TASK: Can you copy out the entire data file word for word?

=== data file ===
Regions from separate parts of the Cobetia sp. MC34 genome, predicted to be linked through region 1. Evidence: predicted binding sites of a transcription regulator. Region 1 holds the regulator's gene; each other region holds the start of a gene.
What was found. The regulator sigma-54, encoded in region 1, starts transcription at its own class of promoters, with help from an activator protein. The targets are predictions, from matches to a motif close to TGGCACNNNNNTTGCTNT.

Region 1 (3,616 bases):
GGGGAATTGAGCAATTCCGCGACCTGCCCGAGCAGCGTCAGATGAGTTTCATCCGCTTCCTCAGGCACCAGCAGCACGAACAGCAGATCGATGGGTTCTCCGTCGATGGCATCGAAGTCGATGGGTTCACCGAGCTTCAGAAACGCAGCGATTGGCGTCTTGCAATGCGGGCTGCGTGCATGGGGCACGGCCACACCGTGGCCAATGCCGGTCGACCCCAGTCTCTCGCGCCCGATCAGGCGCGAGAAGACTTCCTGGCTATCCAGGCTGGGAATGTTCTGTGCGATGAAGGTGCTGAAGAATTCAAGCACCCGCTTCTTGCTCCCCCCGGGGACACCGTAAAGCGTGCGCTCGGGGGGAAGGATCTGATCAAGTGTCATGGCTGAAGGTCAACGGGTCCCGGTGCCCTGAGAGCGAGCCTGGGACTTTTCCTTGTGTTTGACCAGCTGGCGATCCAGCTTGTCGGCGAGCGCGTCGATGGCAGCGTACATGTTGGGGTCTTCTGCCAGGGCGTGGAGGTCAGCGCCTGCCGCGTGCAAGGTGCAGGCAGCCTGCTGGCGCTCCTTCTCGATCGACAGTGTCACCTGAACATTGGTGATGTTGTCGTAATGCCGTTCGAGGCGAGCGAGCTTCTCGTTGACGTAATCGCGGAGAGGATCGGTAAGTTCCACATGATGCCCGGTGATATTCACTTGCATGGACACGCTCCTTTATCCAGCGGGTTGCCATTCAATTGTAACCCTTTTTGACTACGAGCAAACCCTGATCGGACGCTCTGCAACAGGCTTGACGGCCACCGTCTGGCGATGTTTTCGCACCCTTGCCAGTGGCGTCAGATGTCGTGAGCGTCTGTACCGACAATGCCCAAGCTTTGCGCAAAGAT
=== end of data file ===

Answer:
Regions from separate parts of the Cobetia sp. MC34 genome, predicted to be linked through region 1. Evidence: predicted binding sites of a transcription regulator. Region 1 holds the regulator's gene; each other region holds the start of a gene.
What was found. The regulator sigma-54, encoded in region 1, starts transcription at its own class of promoters, with help from an activator protein. The targets are predictions, from matches to a motif close to TGGCACNNNNNTTGCTNT.

Region 1 (3,616 bases):
GGGGAATTGAGCAATTCCGCGACCTGCCCGAGCAGCGTCAGATGAGTTTCATCCGCTTCCTCAGGCACCAGCAGCACGAACAGCAGATCGATGGGTTCTCCGTCGATGGCATCGAAGTCGATGGGTTCACCGAGCTTCAGAAACGCAGCGATTGGCGTCTTGCAATGCGGGCTGCGTGCATGGGGCACGGCCACACCGTGGCCAATGCCGGTCGACCCCAGTCTCTCGCGCCCGATCAGGCGCGAGAAGACTTCCTGGCTATCCAGGCTGGGAATGTTCTGTGCGATGAAGGTGCTGAAGAATTCAAGCACCCGCTTCTTGCTCCCCCCGGGGACACCGTAAAGCGTGCGCTCGGGGGGAAGGATCTGATCAAGTGTCATGGCTGAAGGTCAACGGGTCCCGGTGCCCTGAGAGCGAGCCTGGGACTTTTCCTTGTGTTTGACCAGCTGGCGATCCAGCTTGTCGGCGAGCGCGTCGATGGCAGCGTACATGTTGGGGTCTTCTGCCAGGGCGTGGAGGTCAGCGCCTGCCGCGTGCAAGGTGCAGGCAGCCTGCTGGCGCTCCTTCTCGATCGACAGTGTCACCTGAACATTGGTGATGTTGTCGTAATGCCGTTCGAGGCGAGCGAGCTTCTCGTTGACGTAATCGCGGAGAGGATCGGTAAGTTCCACATGATGCCCGGTGATATTCACTTGCATGGACACGCTCCTTTATCCAGCGGGTTGCCATTCAATTGTAACCCTTTTTGACTACGAGCAAACCCTGATCGGACGCTCTGCAACAGGCTTGACGGCCACCGTCTGGCGATGTTTTCGCACCCTTGCCAGTGGCGTCAGATGTCGTGAGCGTCTGTACCGACAATGCCCAAGCTTTGCGCAAAGAT